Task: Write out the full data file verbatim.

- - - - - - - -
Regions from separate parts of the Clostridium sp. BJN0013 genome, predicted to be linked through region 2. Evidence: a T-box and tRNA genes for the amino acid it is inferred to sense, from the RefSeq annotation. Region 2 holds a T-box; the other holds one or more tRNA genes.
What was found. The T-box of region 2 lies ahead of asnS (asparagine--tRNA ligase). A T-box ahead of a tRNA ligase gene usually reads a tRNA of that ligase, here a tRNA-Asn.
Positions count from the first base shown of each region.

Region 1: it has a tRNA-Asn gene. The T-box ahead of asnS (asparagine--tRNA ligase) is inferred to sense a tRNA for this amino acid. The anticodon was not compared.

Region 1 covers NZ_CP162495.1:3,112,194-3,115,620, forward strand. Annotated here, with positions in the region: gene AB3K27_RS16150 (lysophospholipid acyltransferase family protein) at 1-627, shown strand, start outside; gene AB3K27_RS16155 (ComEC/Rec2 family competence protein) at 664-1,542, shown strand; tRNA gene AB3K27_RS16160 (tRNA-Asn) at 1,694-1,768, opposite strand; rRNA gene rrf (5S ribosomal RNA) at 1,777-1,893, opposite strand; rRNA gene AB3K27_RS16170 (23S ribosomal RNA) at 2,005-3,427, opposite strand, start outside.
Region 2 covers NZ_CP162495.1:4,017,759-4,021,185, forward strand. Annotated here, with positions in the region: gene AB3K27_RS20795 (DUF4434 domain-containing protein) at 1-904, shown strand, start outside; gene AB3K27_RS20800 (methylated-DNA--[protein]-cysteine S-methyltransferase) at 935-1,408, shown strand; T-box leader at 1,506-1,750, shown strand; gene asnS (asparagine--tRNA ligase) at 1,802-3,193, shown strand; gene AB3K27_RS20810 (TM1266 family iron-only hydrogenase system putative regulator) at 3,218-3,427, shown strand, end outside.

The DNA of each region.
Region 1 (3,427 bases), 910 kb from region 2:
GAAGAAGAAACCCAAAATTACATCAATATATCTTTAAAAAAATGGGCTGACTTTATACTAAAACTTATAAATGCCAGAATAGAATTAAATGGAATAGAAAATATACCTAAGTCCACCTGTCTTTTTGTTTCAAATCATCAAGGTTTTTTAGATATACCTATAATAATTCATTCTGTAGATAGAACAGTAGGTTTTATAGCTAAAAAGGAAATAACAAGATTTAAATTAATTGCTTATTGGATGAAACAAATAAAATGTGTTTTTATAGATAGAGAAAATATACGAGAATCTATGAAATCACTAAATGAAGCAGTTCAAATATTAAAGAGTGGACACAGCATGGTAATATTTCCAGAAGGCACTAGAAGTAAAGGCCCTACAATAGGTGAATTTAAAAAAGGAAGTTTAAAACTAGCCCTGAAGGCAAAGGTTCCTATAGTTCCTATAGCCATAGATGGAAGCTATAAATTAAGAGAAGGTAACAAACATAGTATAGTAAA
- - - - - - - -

Regions from separate parts of the Clostridium sp. BJN0013 genome, predicted to be linked through region 2. Evidence: a T-box and tRNA genes for the amino acid it is inferred to sense, from the RefSeq annotation. Region 2 holds a T-box; the other holds one or more tRNA genes.
What was found. The T-box of region 2 lies ahead of asnS (asparagine--tRNA ligase). A T-box ahead of a tRNA ligase gene usually reads a tRNA of that ligase, here a tRNA-Asn.
Positions count from the first base shown of each region.

Region 1: it has a tRNA-Asn gene. The T-box ahead of asnS (asparagine--tRNA ligase) is inferred to sense a tRNA for this amino acid. The anticodon was not compared.

Region 1 covers NZ_CP162495.1:3,112,194-3,115,620, forward strand. Annotated here, with positions in the region: gene AB3K27_RS16150 (lysophospholipid acyltransferase family protein) at 1-627, shown strand, start outside; gene AB3K27_RS16155 (ComEC/Rec2 family competence protein) at 664-1,542, shown strand; tRNA gene AB3K27_RS16160 (tRNA-Asn) at 1,694-1,768, opposite strand; rRNA gene rrf (5S ribosomal RNA) at 1,777-1,893, opposite strand; rRNA gene AB3K27_RS16170 (23S ribosomal RNA) at 2,005-3,427, opposite strand, start outside.
Region 2 covers NZ_CP162495.1:4,017,759-4,021,185, forward strand. Annotated here, with positions in the region: gene AB3K27_RS20795 (DUF4434 domain-containing protein) at 1-904, shown strand, start outside; gene AB3K27_RS20800 (methylated-DNA--[protein]-cysteine S-methyltransferase) at 935-1,408, shown strand; T-box leader at 1,506-1,750, shown strand; gene asnS (asparagine--tRNA ligase) at 1,802-3,193, shown strand; gene AB3K27_RS20810 (TM1266 family iron-only hydrogenase system putative regulator) at 3,218-3,427, shown strand, end outside.

The DNA of each region.
Region 1 (3,427 bases), 910 kb from region 2:
GAAGAAGAAACCCAAAATTACATCAATATATCTTTAAAAAAATGGGCTGACTTTATACTAAAACTTATAAATGCCAGAATAGAATTAAATGGAATAGAAAATATACCTAAGTCCACCTGTCTTTTTGTTTCAAATCATCAAGGTTTTTTAGATATACCTATAATAATTCATTCTGTAGATAGAACAGTAGGTTTTATAGCTAAAAAGGAAATAACAAGATTTAAATTAATTGCTTATTGGATGAAACAAATAAAATGTGTTTTTATAGATAGAGAAAATATACGAGAATCTATGAAATCACTAAATGAAGCAGTTCAAATATTAAAGAGTGGACACAGCATGGTAATATTTCCAGAAGGCACTAGAAGTAAAGGCCCTACAATAGGTGAATTTAAAAAAGGAAGTTTAAAACTAGCCCTGAAGGCAAAGGTTCCTATAGTTCCTATAGCCATAGATGGAAGCTATAAATTAAGAGAAGGTAACAAACATAGTATAGTAAA